Preschoolers undertaking the All 4 Kids dance programme appear to have a greater improvement in movement skills, eg balance, hopping and crossing the midline, than those who develop naturally

In April 2020 researchers from the USA published the results of their study to assess whether a dance instruction (All 4 Kids programme) had a greater impact than natural development on the preschoolers’ mastery of movement skills. A total of 3,196 preschoolers were involved in the study, with 2,817 (55.3% female; 69.9% Hispanic/Latino) receiving instruction and 379 (59.8% female; 72.8% Hispanic/Latino) acting as a control group. Children receiving education and dance instruction 3 times/week for 8 weeks were assessed using the Preschool Movement Assessment to assess their motor skills both at the start and end of the study. Results showed that those preschooler’s receiving the dance instruction had a greater improvement in 12 movement skills, eg balance, hopping and crossing the midline, than natural development. (Crossing the midline is vital to the development of using both sides of the body together, such as putting on shoes and socks, writing and cutting. It promotes the coordination and communication of the left and right hemispheres of the brain.) A further analysis revealed no difference in motor skill improvement when boys were compared to girls. However, Hispanic children did not seem to improve as much as non-Hispanic children. The researchers therefore concluded that programmes focusing on fundamental movement skill development may even have the potential to correct motor skill decline in young children.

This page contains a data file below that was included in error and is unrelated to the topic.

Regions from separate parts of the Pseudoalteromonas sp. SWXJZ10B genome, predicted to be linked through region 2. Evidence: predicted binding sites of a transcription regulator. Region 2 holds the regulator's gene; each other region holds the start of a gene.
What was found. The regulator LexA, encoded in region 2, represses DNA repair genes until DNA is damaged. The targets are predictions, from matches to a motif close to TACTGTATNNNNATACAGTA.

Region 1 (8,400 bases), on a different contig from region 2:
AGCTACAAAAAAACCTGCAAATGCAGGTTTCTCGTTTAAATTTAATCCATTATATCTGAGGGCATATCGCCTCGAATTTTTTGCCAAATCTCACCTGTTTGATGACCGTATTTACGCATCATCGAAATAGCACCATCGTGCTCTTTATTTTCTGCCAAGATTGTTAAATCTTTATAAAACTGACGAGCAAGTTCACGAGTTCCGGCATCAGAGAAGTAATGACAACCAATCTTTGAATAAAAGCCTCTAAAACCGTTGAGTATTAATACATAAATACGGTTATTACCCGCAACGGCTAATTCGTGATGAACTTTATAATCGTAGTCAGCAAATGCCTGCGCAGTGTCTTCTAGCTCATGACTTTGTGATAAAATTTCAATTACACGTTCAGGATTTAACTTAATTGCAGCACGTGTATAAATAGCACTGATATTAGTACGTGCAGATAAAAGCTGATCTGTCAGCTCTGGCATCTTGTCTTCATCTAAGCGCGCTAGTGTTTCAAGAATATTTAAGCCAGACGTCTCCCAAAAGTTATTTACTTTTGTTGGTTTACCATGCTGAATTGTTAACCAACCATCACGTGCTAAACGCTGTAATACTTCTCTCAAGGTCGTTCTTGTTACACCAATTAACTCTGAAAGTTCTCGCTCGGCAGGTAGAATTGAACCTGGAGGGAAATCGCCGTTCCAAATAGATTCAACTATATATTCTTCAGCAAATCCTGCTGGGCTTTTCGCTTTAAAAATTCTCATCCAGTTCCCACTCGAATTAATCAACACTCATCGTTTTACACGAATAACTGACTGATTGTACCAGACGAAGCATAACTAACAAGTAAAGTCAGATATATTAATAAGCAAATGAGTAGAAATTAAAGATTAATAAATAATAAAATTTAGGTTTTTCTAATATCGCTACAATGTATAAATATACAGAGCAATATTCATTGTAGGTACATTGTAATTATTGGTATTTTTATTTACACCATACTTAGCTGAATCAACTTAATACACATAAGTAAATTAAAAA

Lindsay AR et al. Preschoolers Build Fundamental Motor Skills Critical to an Active Lifestyle: The All 4 Kids Intervention Study. Int J Environ Res Public Health. 2020 Apr 29;17(9):E3098.

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